I write natural beauty recipes out of a deep-rooted belief that as a collective we need to quit buying endless plastic pots of non-biodegradable chemicals that are damaging our planet, our bodies and our consciousness, and return to a more natural way of living and creating. And few modern cosmetic inventions concern me more than aluminium antiperspirants.
They are linked with so many cancer claims, it seems lunacy to me to be unconsciously rolling them under our arms each day in between our meditation and our multivitamins; and finding an effective and nourishing alternative has been a passionate quest for me for a good while.
So here it is. Homemade, organic, anti-bacterial and deeply uplifting for our bodies and our senses. This feels like one of the most important things I have made in a long time, and I will tell you why.
The risk surrounding deodorant and antiperspirant use is often dampened down in the media but there are some fundamental considerations that are worth mentioning. Firstly, it is natural for the body to sweat. It is a main detoxification pathway for us and without it, our toxins and impurities are stuck inside the body and have to find another route out. It might not be what we have come to believe we should be allowing – god forbid a sweat patch! – but it is vital for optimum health. The issue we all want to fix is to do with how we can smell, and this can be easily overcome by natural means – tea tree, peppermint, plant-based antibacterials that work with our bodies instead of denying their natural functions and design.
The element which blocks our sweat in antiperspirants, as opposed to sweat-allowing deodorants, and is linked to further health risks, is aluminium. Research has shown that tissue levels of the metal are significantly higher in breast cancer sufferers than in healthy antiperspirant users, indicating that increased deposits of aluminium could act as a marker for identifying women at higher risk of developing the disease. Papers also show that most breast cancers develop in the upper outer part of the breast, closest to the armpit and the center of antiperspirant activity. The metal can also mimic the hormone oestrogen, interfering with both males and female endocrine balance and further influencing the growth of breast cancer cells in women.
Aluminium is not an element found in our bodies: it is not our friend on the inside; so by regularly depositing it into our lymph and tissues, and blocking one of our main elimintation pathways (the underarms) we are putting further strain on our systems and to try and break it down and get it out. And even if you are avoiding antiperspirants altogether and opting for deodorants, the cheap mass produced ones often contain parabens and other processed chemicals that our bodies do not know how to break down or safely eliminate, so they deposit in our tissues and again increase the risk of cancer. It is an area we need to tread carefully in when choosing what we use.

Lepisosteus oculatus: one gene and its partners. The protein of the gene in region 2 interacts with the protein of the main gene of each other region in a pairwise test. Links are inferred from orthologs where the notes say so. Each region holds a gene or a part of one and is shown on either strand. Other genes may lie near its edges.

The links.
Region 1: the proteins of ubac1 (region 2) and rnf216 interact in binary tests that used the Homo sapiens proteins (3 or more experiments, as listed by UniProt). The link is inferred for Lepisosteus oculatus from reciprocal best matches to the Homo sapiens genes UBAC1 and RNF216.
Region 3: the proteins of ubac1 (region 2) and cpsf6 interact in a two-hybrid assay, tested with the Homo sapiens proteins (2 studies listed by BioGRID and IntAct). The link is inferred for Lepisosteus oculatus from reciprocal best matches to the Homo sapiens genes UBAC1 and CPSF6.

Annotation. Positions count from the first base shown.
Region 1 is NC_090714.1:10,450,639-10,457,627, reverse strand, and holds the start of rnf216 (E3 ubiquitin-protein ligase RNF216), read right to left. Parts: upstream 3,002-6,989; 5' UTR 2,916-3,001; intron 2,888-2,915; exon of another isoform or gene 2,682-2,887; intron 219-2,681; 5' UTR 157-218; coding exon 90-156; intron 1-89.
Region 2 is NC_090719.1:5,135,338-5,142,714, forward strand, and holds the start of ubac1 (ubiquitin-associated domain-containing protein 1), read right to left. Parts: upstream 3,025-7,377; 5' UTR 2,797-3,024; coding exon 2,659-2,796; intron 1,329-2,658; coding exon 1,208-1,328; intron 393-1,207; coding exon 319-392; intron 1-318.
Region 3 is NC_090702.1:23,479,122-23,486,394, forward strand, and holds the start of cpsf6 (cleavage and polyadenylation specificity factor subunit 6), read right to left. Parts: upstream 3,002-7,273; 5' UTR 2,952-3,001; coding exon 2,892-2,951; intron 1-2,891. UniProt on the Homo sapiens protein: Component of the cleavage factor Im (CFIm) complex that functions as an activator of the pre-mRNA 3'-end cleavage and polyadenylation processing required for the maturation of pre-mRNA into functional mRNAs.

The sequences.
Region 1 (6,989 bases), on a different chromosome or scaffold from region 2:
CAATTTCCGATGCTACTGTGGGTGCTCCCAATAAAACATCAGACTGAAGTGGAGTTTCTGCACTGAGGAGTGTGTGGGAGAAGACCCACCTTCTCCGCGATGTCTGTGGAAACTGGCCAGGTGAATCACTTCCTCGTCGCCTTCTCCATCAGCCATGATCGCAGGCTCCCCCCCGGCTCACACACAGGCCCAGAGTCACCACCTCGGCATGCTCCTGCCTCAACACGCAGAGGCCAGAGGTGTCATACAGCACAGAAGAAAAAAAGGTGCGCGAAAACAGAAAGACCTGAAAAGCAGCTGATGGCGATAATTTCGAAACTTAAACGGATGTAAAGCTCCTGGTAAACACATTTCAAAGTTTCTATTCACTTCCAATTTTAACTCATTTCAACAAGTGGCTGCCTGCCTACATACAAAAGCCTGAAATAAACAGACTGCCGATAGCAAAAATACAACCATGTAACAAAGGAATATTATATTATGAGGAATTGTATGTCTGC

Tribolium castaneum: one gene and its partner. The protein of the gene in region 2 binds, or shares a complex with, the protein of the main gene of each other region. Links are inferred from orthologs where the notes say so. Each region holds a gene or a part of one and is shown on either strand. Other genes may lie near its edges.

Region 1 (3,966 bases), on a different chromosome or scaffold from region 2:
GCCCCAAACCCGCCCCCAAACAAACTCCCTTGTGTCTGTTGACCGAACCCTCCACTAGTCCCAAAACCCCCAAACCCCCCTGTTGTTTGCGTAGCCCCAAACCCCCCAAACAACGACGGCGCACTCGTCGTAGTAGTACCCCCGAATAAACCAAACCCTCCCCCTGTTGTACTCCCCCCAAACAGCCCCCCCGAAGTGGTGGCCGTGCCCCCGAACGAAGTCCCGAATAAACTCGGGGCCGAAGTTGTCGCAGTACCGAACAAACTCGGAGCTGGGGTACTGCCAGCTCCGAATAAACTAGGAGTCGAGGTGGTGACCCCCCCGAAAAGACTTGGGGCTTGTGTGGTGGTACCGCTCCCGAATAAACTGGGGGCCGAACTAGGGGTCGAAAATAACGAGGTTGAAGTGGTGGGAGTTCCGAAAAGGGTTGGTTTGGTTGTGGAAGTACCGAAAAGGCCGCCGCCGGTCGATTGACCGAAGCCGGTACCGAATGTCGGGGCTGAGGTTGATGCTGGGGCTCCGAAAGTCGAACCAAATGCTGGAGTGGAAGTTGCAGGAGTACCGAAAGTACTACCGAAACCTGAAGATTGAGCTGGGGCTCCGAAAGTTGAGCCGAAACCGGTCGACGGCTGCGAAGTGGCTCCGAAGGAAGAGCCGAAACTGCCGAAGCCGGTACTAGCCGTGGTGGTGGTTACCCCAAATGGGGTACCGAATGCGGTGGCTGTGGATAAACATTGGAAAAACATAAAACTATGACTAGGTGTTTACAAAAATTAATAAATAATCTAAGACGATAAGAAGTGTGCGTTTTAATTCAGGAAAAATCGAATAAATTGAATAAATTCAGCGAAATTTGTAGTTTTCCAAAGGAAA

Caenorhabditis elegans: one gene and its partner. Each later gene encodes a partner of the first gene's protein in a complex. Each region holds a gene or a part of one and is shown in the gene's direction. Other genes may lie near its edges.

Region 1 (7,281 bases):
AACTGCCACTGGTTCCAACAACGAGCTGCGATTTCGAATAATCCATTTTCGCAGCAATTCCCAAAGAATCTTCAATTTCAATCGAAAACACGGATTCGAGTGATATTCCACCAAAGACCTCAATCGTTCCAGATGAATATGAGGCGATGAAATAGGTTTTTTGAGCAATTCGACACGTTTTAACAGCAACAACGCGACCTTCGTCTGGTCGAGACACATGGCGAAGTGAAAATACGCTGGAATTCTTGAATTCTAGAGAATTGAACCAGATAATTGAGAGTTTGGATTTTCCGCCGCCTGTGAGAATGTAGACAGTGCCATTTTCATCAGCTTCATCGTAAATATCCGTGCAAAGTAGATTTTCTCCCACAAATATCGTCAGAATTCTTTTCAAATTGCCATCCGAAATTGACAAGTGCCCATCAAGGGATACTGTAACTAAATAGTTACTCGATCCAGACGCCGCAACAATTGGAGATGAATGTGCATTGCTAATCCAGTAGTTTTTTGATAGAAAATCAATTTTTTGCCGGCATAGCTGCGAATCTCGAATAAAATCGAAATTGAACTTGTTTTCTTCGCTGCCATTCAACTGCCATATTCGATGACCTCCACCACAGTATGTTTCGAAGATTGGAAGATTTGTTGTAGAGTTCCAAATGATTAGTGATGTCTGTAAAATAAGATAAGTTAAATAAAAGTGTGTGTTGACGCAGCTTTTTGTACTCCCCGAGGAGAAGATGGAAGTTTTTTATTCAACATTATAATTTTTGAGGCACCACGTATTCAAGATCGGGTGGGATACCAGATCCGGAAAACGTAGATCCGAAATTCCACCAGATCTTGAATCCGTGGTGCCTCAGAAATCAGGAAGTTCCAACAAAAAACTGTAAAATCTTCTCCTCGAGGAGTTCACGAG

For me, finding a natural alternative that doesn’t cost a fortune and contains ingredients I recognise and have sourced myself has become more than just another natural beauty quest – it is the only way I can trust and know that what I am putting in my skin is not dangerous or toxic. Our hard working and stressed out bodies deserve this at the very least. And in this most delicate of places, as a woman, the imperative feels even greater.
This homemade natural deodorant recipe is moisturising, effective and simple. It won’t stop you really sweating things out if you need to, but it will keep you fresh, clean and smelling of lavender fields. My man has tested it too, and it gets a fragrant thumbs up.
Who is in?
1/4 cup coconut oil
1/4 cup shea butter
1/4 cup arrowroot powder
1/4 cup baking soda
15 drops essential oil (I have use tea tree and lavender)
In a bowl, mix the shea and butter and coconut oil with a fork until they form a smooth and creamy consistency. make sure there are no lumps. Then add in the arrow root and baking soda and mix thoroughly until a thick but malleable paste forms. You may want to add more arrowroot for thickness, or coconut oil for creaminess. Finally, mix in the essential oils and store in a plastic-free container at room temperature.
Any essential oils will work here – it depends on your own preferences and what resonates with you. Woodier fragrances such as sandalwood with bergamot or orange flower can persuade even the manliest man, while fresher flavours like peppermint and tea tree (which is particularly great here as it is antibacterial) keep things light and airy.